• Gillard takes aim at the net’s “dark side”

    Jul 8 2010, 12:11

    In case you were hoping that a change in PM might lead to a change in policy, think again. On Darwin radio yesterday, Prime Minister Gillard continued the Government’s push for mandatory internet censorship, taking aim at the internet’s “dark side”. If there’s any change on this issue, it’s merely a slight shift in the rhetoric to something more prone to Jedi puns. For instance, if one had any hopes that the new PM understands the internet better than the old one, this ought to dispel them:

    But there’s also a set of concerns about the dark side of the new technology, if I can use that expression, and, you know, clearly you can’t walk into a cinema in Australia and see certain things and we shouldn’t on the internet be able to access those things either. So, Stephen Conroy is working to get this in the right shape.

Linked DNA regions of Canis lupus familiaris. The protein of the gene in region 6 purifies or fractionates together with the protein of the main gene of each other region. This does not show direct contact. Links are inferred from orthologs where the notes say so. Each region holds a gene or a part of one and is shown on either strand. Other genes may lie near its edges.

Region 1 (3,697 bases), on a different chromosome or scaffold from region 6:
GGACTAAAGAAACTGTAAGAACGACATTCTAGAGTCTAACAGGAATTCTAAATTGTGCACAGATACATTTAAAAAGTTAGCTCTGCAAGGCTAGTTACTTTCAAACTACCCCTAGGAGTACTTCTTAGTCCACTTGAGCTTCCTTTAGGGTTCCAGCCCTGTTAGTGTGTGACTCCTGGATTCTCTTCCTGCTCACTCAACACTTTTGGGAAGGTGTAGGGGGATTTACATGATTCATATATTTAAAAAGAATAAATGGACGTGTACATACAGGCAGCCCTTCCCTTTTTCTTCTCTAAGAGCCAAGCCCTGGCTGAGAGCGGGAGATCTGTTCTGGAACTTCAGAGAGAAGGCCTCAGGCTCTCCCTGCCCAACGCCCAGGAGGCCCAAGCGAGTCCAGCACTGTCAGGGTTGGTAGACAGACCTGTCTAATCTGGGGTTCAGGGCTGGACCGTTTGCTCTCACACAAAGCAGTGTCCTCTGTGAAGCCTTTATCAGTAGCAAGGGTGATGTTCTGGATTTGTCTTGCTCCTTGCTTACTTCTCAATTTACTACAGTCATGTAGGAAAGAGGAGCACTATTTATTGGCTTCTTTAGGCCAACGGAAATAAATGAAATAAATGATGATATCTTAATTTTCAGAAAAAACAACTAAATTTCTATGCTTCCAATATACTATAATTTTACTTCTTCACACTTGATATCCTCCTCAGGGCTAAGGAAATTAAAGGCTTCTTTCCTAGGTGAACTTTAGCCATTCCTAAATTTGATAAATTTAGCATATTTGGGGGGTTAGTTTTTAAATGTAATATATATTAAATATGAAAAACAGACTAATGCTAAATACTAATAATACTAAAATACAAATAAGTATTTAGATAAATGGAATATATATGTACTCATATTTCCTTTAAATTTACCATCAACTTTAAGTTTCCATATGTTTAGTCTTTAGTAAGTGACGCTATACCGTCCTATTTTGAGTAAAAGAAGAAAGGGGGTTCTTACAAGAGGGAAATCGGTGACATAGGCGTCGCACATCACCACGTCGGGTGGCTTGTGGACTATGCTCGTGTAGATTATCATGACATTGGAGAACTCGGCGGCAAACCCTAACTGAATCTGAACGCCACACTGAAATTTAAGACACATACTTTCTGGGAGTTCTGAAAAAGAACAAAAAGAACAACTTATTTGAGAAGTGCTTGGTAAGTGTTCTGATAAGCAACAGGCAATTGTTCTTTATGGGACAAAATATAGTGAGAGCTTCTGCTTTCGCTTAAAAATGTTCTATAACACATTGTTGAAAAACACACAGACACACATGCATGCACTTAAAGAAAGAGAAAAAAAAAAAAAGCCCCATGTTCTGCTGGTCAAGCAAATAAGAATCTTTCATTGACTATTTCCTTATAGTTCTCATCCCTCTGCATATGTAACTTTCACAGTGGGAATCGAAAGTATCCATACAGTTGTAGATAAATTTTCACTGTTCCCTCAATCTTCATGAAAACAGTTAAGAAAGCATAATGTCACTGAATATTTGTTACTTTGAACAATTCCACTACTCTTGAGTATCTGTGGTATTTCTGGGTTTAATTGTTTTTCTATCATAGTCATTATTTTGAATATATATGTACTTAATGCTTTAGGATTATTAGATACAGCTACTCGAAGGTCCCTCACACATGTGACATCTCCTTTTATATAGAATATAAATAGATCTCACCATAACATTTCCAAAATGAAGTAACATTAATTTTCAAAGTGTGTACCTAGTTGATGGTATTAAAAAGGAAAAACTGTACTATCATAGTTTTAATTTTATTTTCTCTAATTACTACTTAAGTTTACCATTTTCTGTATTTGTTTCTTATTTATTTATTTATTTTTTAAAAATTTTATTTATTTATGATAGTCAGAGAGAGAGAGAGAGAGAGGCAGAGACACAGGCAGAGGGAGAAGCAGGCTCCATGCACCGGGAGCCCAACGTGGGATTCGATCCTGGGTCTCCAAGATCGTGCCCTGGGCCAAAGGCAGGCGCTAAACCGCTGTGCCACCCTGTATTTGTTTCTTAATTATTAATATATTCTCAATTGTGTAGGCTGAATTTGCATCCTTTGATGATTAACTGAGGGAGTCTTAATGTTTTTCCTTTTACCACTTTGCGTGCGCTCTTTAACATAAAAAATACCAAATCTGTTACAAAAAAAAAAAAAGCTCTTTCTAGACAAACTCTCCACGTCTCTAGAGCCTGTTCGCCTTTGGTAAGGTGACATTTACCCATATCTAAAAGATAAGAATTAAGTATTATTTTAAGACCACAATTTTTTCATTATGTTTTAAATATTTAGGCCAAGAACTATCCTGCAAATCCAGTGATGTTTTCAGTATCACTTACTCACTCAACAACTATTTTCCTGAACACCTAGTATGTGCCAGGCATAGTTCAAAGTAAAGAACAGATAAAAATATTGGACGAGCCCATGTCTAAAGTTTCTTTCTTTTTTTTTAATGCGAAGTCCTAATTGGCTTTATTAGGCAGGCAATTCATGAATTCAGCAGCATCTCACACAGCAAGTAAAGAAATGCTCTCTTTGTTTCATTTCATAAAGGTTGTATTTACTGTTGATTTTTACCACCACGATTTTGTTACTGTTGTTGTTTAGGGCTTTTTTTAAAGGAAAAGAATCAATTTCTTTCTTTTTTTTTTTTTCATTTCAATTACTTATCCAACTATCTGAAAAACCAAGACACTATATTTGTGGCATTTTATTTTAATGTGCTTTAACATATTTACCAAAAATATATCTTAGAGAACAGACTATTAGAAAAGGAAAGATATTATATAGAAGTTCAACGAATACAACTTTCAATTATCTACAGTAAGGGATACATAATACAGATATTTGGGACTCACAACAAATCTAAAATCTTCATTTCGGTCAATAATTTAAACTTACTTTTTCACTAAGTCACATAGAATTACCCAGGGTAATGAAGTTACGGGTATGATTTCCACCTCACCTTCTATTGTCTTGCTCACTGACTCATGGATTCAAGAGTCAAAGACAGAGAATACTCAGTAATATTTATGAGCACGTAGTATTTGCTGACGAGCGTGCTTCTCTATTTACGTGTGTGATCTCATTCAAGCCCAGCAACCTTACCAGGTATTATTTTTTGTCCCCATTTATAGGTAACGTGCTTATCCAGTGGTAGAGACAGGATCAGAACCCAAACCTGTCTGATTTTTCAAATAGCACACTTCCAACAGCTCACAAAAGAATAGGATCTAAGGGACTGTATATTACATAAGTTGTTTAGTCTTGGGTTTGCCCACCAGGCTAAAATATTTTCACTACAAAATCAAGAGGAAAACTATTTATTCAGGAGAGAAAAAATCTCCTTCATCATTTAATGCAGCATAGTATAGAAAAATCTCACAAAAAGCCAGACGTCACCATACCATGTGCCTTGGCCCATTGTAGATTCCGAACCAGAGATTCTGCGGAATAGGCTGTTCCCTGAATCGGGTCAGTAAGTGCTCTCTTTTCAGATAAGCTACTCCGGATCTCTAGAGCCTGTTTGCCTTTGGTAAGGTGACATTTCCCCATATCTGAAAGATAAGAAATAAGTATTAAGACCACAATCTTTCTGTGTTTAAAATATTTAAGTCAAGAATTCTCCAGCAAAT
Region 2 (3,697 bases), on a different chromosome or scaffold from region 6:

Minister Stephen Conroy has been describing the debate in the terms of what can be purchased at newsagents, and now the new PM is talking in terms of cinemas. It’s not surprising – though it’s certainly discouraging – that our leaders can’t or won’t take the time to think through the challenges of regulating a global and dynamic communications platform. Instead, they try and cheat by applying old and simplistic ideas to the net.

    Can Conroy get the filter in the right shape? Not without going back to the drawing board and actually designing a policy with a coherent goal, taking into consideration how the internet actually works. Sadly, it looks like the old policy is what will be delivered to the Parliament after the election will be of the “internet as a giant newsagent” variety.